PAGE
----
Over the next few weeks we will look at some of the diagnostic tools commonly used in both medicine and veterinary practice, such as radiography (X-rays) and ultrasonography (ultrasounds). As I keep referring to their use in various articles, I thought it might be interesting to explain – in a simplified way, because otherwise I will get confused too – how they work but also what we are looking for when using them in diagnosis.
X-rays, more technically known as radiographs, are easier for most lay people to interpret than ultrasound, especially if it is a fractured bone you are looking at. Without getting too bogged down in the physics, X-rays are a type of radiation that travels in straight lines and is not reflected. They will turn photographic emulsion black which is why the more X-ray that gets through, the blacker the picture will be. Very crudely, the higher the density of tissue in the way of the beam, the whiter it will show up, so metal and thicker bits of bone will show up bright white, soft tissue like internal organs and fluid various will be shades of grey, and air will be black. Practically, what this means is that if we are looking for a fracture of say the middle of the femur (thigh bone), it should show up easily with the picture revealing a white bone with a black space where the break is. Interpretation of soft tissue problems can be trickier, and if there is fluid in the chest or the abdomen this will effectively add a grey screen over everything which is helpful to tell us there is free fluid, but will make it harder to see the organs beneath it.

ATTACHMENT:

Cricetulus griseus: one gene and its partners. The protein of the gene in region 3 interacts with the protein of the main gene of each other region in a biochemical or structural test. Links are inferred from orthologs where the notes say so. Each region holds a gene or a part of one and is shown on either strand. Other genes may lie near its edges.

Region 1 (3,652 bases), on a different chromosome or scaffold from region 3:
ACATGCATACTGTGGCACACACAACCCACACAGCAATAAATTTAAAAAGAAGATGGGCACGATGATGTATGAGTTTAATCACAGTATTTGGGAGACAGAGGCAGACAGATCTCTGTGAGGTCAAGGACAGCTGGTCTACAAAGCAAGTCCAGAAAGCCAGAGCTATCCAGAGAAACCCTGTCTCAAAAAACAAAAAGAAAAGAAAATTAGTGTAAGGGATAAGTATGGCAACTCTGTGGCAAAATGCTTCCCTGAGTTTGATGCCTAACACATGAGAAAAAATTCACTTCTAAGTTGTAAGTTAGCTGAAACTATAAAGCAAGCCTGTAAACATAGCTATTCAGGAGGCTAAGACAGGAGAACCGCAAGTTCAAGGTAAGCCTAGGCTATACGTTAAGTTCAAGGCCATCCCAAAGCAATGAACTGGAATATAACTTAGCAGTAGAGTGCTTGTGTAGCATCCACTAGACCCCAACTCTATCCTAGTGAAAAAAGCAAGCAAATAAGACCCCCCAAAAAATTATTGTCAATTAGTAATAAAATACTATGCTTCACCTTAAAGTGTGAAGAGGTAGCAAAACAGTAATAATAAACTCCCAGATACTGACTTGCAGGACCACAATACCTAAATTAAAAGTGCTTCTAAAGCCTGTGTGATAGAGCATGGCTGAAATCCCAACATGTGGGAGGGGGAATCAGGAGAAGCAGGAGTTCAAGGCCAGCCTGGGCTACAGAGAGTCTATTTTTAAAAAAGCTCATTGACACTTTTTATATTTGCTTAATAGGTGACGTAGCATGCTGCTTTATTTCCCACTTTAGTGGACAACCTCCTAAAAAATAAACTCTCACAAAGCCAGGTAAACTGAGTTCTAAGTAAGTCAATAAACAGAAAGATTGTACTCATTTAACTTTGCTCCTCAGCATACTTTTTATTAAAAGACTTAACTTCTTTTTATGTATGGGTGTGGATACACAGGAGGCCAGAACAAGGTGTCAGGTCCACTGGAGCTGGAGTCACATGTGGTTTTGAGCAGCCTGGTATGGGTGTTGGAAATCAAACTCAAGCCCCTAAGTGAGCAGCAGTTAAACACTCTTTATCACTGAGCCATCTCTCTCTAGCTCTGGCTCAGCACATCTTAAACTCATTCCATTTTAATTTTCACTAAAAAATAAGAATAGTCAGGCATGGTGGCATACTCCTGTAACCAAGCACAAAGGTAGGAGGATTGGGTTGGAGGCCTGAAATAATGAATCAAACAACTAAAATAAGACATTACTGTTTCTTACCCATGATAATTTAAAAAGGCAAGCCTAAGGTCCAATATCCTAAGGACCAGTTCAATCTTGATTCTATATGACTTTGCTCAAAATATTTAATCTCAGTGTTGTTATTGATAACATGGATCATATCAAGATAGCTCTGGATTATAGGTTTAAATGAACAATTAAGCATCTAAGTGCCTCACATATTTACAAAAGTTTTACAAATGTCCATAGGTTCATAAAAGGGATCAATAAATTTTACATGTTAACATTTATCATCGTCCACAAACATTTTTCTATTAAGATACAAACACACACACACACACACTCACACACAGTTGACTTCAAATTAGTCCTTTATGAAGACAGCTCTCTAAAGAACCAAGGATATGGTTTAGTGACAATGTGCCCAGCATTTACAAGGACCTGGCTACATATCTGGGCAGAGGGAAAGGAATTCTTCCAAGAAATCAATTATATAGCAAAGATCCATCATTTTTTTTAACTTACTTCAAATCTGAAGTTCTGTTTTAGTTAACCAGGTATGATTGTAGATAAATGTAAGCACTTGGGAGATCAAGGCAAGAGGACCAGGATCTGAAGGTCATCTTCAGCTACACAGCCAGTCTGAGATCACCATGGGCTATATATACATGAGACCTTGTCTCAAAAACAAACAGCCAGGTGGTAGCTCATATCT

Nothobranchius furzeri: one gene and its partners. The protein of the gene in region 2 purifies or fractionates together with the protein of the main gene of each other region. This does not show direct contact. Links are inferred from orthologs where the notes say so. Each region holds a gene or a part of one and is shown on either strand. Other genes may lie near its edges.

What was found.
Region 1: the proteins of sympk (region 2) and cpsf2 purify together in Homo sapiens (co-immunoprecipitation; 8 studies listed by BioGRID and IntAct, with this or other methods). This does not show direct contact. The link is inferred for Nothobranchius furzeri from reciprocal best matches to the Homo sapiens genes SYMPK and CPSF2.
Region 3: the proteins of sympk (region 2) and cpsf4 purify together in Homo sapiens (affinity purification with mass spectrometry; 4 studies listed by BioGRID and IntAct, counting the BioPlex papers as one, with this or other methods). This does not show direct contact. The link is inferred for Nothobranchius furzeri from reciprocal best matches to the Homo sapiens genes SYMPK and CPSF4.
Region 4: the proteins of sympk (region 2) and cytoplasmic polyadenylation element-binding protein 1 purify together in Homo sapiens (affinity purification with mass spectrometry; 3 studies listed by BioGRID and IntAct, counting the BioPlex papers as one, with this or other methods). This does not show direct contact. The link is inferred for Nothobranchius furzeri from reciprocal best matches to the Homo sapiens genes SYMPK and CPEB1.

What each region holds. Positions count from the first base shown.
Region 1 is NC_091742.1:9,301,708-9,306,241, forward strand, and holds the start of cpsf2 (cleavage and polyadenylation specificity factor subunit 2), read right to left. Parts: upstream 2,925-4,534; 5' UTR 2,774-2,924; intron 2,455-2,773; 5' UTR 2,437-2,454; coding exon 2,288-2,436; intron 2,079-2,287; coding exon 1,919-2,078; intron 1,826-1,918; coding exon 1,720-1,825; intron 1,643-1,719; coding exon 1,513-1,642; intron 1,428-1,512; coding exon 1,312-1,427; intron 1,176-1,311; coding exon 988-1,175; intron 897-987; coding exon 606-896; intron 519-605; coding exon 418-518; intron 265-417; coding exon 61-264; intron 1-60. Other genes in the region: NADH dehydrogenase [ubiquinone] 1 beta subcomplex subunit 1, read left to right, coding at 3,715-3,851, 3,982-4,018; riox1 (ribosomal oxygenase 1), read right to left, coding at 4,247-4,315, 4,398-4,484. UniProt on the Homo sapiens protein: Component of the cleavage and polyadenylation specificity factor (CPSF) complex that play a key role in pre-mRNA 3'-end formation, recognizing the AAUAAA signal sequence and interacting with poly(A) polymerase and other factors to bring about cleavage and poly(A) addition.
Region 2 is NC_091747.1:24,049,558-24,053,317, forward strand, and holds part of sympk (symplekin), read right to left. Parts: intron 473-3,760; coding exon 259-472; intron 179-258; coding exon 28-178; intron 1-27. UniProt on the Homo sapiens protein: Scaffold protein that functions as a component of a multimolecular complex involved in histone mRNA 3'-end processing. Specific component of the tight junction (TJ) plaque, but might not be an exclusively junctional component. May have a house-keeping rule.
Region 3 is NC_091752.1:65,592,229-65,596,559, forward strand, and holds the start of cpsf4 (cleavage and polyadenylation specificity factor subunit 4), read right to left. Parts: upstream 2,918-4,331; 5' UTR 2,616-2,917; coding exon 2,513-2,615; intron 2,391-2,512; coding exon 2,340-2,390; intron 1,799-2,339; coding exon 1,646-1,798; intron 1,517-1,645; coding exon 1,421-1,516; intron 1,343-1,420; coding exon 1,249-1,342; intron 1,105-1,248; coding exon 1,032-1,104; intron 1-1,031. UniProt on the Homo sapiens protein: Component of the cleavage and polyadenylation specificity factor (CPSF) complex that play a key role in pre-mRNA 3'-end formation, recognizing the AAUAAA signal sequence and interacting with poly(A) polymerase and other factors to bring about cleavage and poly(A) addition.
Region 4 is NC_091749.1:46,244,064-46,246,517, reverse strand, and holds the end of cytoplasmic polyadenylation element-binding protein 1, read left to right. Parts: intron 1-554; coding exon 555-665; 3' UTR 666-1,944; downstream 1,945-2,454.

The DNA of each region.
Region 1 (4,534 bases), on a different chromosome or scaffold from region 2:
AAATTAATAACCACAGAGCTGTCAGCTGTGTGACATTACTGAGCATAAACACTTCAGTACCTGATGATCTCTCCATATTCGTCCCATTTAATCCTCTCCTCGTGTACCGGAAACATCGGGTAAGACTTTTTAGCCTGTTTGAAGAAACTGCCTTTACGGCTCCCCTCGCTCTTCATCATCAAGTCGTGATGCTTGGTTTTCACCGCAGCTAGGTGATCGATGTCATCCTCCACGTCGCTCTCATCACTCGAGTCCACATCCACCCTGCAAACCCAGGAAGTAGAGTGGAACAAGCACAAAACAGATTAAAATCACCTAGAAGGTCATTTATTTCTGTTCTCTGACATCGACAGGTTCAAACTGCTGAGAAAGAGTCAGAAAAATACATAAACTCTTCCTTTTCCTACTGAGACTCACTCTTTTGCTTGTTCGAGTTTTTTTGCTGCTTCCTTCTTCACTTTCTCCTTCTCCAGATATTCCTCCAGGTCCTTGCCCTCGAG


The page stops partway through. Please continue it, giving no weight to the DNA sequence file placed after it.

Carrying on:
The other important thing to realise is that X-rays provide us with a 2D image of a 3D animal. All you get is one plane at a time, which is why it is usual to take at least two X-rays of the same area. With small animals, it is most common to have the X-ray machine fixed to a mobile stand and point down over a table with a plate on it that contains the photographic film. The table should be lined with a lead cover to absorb any X-rays that are not taken into the film. Great care is also taken to make sure that the amount of X-rays fired by the machine are suitable for the size of patient (obviously you need less to get through a kitten’s paw than a great Dane’s chest) and that the beams are aimed to not go beyond the plate. I was taught to remember that it’s like toast: if you’ve overdone it (too much X-ray sent) then the whole picture will look too black. Any movement while taking the images will greatly affect the picture which is why, alongside the exact positioning often needed to show the right angle, in the vast majority of cases animals need to be sedated.
An example of how it works in practice would be when looking at the heart. Often an image is taken with the patient lying on its right-hand side with the X-ray beam passing from the machine through the left chest first, into the chest cavity, out through the right chest wall and into the plate containing the photographic film on the table. In addition to this, a second X-ray is taken with the patient lying with its tummy on the table. The beam then passes down through the spine to the chest cavity and out through the brisket into the plate. By combining the two images, you are able to construct a 3D picture of what the heart looks like. Depending on what structure you want to see will alter how the animal is positioned. While the heart is best seen in this manner, a clearer picture of the lungs is found by having the patient lie on its back.
Next week we look at special kinds of contrast techniques used when X-raying to highlight various structures before moving to ultrasounds.